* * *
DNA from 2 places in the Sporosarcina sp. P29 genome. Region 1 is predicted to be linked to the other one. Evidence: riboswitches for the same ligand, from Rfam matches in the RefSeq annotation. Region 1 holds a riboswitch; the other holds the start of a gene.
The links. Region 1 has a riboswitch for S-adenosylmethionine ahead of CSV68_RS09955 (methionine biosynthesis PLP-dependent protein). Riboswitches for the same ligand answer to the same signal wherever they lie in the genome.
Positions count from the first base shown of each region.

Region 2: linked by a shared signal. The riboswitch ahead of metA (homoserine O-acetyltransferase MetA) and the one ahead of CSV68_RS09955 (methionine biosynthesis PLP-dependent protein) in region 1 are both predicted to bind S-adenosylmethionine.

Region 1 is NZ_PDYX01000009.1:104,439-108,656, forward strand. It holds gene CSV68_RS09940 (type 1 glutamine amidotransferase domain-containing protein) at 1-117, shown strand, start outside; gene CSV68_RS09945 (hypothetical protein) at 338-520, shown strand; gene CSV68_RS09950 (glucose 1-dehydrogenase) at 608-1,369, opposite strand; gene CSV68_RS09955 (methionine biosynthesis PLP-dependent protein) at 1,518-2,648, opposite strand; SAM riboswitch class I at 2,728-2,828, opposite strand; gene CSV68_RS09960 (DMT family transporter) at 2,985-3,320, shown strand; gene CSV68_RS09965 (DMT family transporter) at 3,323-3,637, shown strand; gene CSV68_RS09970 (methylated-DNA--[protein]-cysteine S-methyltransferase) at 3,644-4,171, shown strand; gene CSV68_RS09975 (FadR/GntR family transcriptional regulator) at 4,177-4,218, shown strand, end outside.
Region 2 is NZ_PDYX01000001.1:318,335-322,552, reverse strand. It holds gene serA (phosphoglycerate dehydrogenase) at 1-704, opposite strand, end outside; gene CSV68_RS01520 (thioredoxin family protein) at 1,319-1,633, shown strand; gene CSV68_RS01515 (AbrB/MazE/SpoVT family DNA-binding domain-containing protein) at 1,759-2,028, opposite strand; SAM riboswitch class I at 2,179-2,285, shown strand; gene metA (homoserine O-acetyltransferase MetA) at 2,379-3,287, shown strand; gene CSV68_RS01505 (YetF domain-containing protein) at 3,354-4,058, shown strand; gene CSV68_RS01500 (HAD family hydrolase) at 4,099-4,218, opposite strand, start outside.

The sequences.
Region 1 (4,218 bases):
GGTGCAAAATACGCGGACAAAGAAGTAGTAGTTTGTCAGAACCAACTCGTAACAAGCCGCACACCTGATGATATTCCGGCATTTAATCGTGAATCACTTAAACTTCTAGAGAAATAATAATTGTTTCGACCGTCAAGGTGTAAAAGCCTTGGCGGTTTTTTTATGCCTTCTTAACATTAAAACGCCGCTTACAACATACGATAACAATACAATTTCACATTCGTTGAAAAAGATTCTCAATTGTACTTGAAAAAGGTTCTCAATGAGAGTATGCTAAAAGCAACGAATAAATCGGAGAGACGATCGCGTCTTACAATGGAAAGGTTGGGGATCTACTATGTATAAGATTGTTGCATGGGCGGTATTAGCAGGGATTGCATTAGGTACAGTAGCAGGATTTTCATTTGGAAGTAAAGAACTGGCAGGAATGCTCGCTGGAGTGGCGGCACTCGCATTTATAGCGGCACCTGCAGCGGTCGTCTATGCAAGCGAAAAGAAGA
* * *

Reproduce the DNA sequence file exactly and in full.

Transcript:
DNA from 2 places in the Sporosarcina sp. P29 genome. Region 1 is predicted to be linked to the other one. Evidence: riboswitches for the same ligand, from Rfam matches in the RefSeq annotation. Region 1 holds a riboswitch; the other holds the start of a gene.
The links. Region 1 has a riboswitch for S-adenosylmethionine ahead of CSV68_RS09955 (methionine biosynthesis PLP-dependent protein). Riboswitches for the same ligand answer to the same signal wherever they lie in the genome.
Positions count from the first base shown of each region.

Region 2: linked by a shared signal. The riboswitch ahead of metA (homoserine O-acetyltransferase MetA) and the one ahead of CSV68_RS09955 (methionine biosynthesis PLP-dependent protein) in region 1 are both predicted to bind S-adenosylmethionine.

Region 1 is NZ_PDYX01000009.1:104,439-108,656, forward strand. It holds gene CSV68_RS09940 (type 1 glutamine amidotransferase domain-containing protein) at 1-117, shown strand, start outside; gene CSV68_RS09945 (hypothetical protein) at 338-520, shown strand; gene CSV68_RS09950 (glucose 1-dehydrogenase) at 608-1,369, opposite strand; gene CSV68_RS09955 (methionine biosynthesis PLP-dependent protein) at 1,518-2,648, opposite strand; SAM riboswitch class I at 2,728-2,828, opposite strand; gene CSV68_RS09960 (DMT family transporter) at 2,985-3,320, shown strand; gene CSV68_RS09965 (DMT family transporter) at 3,323-3,637, shown strand; gene CSV68_RS09970 (methylated-DNA--[protein]-cysteine S-methyltransferase) at 3,644-4,171, shown strand; gene CSV68_RS09975 (FadR/GntR family transcriptional regulator) at 4,177-4,218, shown strand, end outside.
Region 2 is NZ_PDYX01000001.1:318,335-322,552, reverse strand. It holds gene serA (phosphoglycerate dehydrogenase) at 1-704, opposite strand, end outside; gene CSV68_RS01520 (thioredoxin family protein) at 1,319-1,633, shown strand; gene CSV68_RS01515 (AbrB/MazE/SpoVT family DNA-binding domain-containing protein) at 1,759-2,028, opposite strand; SAM riboswitch class I at 2,179-2,285, shown strand; gene metA (homoserine O-acetyltransferase MetA) at 2,379-3,287, shown strand; gene CSV68_RS01505 (YetF domain-containing protein) at 3,354-4,058, shown strand; gene CSV68_RS01500 (HAD family hydrolase) at 4,099-4,218, opposite strand, start outside.

The sequences.
Region 1 (4,218 bases):
GGTGCAAAATACGCGGACAAAGAAGTAGTAGTTTGTCAGAACCAACTCGTAACAAGCCGCACACCTGATGATATTCCGGCATTTAATCGTGAATCACTTAAACTTCTAGAGAAATAATAATTGTTTCGACCGTCAAGGTGTAAAAGCCTTGGCGGTTTTTTTATGCCTTCTTAACATTAAAACGCCGCTTACAACATACGATAACAATACAATTTCACATTCGTTGAAAAAGATTCTCAATTGTACTTGAAAAAGGTTCTCAATGAGAGTATGCTAAAAGCAACGAATAAATCGGAGAGACGATCGCGTCTTACAATGGAAAGGTTGGGGATCTACTATGTATAAGATTGTTGCATGGGCGGTATTAGCAGGGATTGCATTAGGTACAGTAGCAGGATTTTCATTTGGAAGTAAAGAACTGGCAGGAATGCTCGCTGGAGTGGCGGCACTCGCATTTATAGCGGCACCTGCAGCGGTCGTCTATGCAAGCGAAAAGAAGA